During recent years quantitative chemical studies of the blood provided medical science with many important data. These studies showed themselves to be valuable in internal diseases (diabetes mellitus, nephritis) as well as in diseases of the skin (chronic eczema, furunculosis, etc.).
Later the cholesterol content of the blood was also determined in different diseases. Although in many diseases one cannot speak of a definite change in the amount of cholesterol, diseases have been recognized which show a tendency to hypercholesteremia or hypocholesteremia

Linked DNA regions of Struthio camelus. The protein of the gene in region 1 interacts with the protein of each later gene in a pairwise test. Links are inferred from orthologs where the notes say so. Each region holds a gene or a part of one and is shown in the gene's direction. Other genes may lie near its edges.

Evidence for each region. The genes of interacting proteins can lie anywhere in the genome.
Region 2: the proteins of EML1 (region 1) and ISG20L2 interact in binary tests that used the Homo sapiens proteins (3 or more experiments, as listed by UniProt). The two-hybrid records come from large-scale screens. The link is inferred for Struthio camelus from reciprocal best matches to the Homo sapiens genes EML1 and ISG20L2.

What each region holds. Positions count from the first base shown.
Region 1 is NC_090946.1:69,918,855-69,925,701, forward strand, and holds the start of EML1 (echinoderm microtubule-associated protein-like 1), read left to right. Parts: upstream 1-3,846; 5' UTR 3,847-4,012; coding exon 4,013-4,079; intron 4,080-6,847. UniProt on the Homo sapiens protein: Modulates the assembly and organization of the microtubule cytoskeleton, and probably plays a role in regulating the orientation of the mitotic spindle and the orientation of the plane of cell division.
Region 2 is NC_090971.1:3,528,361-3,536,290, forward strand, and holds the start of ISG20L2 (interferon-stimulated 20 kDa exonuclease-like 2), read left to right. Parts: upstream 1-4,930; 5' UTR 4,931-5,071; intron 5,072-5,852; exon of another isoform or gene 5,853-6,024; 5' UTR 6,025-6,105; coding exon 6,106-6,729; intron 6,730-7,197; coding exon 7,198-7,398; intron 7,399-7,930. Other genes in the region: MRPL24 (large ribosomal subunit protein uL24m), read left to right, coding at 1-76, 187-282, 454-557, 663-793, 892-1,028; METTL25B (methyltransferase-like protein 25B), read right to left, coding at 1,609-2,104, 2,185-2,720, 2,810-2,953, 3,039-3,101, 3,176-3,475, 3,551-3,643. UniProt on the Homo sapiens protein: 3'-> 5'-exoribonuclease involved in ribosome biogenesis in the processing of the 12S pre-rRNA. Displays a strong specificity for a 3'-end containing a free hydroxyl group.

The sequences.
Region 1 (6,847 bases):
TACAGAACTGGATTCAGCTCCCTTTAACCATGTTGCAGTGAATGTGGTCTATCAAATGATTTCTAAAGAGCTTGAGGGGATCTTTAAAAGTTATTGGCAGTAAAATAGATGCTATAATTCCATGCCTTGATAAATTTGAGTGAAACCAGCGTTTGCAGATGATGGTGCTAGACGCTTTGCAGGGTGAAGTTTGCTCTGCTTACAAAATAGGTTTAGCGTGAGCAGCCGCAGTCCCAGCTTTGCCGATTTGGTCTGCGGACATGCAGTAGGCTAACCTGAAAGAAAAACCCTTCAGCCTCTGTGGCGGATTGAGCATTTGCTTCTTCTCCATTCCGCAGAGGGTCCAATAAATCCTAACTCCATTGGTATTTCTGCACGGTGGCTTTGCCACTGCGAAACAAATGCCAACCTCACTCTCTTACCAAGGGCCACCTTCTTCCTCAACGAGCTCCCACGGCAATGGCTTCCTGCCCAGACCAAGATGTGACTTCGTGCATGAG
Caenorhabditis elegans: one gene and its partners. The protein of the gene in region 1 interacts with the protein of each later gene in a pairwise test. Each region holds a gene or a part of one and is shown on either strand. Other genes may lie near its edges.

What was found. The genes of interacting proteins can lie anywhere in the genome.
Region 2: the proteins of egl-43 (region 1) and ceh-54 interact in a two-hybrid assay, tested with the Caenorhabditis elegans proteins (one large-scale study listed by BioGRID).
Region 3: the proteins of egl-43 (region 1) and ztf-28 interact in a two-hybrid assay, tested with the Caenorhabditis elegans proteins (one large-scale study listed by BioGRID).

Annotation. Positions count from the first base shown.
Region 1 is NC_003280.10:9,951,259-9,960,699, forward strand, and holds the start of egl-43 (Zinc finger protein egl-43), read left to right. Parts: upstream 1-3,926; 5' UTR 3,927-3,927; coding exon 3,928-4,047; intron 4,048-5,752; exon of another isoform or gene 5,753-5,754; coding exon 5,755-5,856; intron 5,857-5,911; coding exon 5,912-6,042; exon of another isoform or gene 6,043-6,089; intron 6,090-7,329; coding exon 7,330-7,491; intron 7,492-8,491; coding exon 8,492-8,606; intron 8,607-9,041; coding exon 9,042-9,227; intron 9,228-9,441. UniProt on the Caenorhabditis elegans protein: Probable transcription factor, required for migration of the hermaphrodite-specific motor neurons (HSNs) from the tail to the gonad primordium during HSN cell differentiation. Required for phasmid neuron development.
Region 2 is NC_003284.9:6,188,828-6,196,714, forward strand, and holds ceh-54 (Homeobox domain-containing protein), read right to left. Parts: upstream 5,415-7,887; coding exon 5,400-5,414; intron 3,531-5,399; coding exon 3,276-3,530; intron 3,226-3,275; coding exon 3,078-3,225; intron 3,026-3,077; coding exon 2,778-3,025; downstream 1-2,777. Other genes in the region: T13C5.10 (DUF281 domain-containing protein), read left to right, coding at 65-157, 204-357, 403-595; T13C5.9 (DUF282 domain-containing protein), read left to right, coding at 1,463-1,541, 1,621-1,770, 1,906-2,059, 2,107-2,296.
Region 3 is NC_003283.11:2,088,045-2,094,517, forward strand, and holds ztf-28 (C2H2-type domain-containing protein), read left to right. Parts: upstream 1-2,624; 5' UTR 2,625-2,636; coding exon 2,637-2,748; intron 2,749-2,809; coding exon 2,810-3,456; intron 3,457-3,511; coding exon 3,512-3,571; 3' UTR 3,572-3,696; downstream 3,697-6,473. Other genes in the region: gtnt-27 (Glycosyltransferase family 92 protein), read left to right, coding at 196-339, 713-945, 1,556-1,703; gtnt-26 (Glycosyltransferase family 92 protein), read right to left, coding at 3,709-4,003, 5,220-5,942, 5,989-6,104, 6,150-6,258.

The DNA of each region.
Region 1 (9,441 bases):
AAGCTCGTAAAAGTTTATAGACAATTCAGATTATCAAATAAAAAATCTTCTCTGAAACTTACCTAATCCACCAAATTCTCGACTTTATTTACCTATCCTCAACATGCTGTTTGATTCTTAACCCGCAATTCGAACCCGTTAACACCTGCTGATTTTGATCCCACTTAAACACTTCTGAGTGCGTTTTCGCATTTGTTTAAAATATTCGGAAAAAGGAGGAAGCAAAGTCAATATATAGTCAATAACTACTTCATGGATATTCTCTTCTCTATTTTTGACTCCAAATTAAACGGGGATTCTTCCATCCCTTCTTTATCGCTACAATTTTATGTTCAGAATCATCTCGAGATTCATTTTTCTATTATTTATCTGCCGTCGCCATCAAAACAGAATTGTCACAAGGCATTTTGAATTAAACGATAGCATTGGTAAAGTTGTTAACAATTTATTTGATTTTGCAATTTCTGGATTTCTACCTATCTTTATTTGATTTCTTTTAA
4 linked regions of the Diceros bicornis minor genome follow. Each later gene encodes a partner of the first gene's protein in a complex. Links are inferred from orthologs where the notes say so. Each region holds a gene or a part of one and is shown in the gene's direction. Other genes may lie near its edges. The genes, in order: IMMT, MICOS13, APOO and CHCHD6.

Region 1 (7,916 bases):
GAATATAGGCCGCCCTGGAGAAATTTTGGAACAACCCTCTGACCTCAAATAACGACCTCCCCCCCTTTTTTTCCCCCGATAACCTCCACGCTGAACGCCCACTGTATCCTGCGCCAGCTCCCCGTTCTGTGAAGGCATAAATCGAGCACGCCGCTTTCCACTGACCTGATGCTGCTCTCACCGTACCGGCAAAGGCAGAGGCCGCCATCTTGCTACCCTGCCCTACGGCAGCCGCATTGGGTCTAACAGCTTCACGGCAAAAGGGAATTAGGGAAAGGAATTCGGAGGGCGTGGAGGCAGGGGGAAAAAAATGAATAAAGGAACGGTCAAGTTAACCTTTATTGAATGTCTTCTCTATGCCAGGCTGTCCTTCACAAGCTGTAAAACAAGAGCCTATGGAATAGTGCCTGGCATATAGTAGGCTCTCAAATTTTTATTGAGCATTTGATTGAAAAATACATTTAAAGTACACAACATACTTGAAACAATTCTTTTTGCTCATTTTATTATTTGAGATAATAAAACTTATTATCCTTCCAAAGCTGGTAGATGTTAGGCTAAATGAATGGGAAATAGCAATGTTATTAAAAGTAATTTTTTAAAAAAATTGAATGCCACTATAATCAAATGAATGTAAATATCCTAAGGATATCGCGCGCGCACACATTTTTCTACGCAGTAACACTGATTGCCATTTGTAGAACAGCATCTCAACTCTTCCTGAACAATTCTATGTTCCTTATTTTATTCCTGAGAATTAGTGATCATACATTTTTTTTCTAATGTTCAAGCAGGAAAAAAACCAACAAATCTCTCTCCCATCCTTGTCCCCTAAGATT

Among the diseases in which hypocholesteremia is often met with is syphilis. From the recent investigations of Rosen and Krasnow,1 who cited a considerable number of articles from the literature on determinations of cholesterol in syphilis, it is obvious that there is a marked tendency to hypocholesteremia in this disease. They obtained the lowest values in untreated patients with primary syphilis, somewhat higher ones in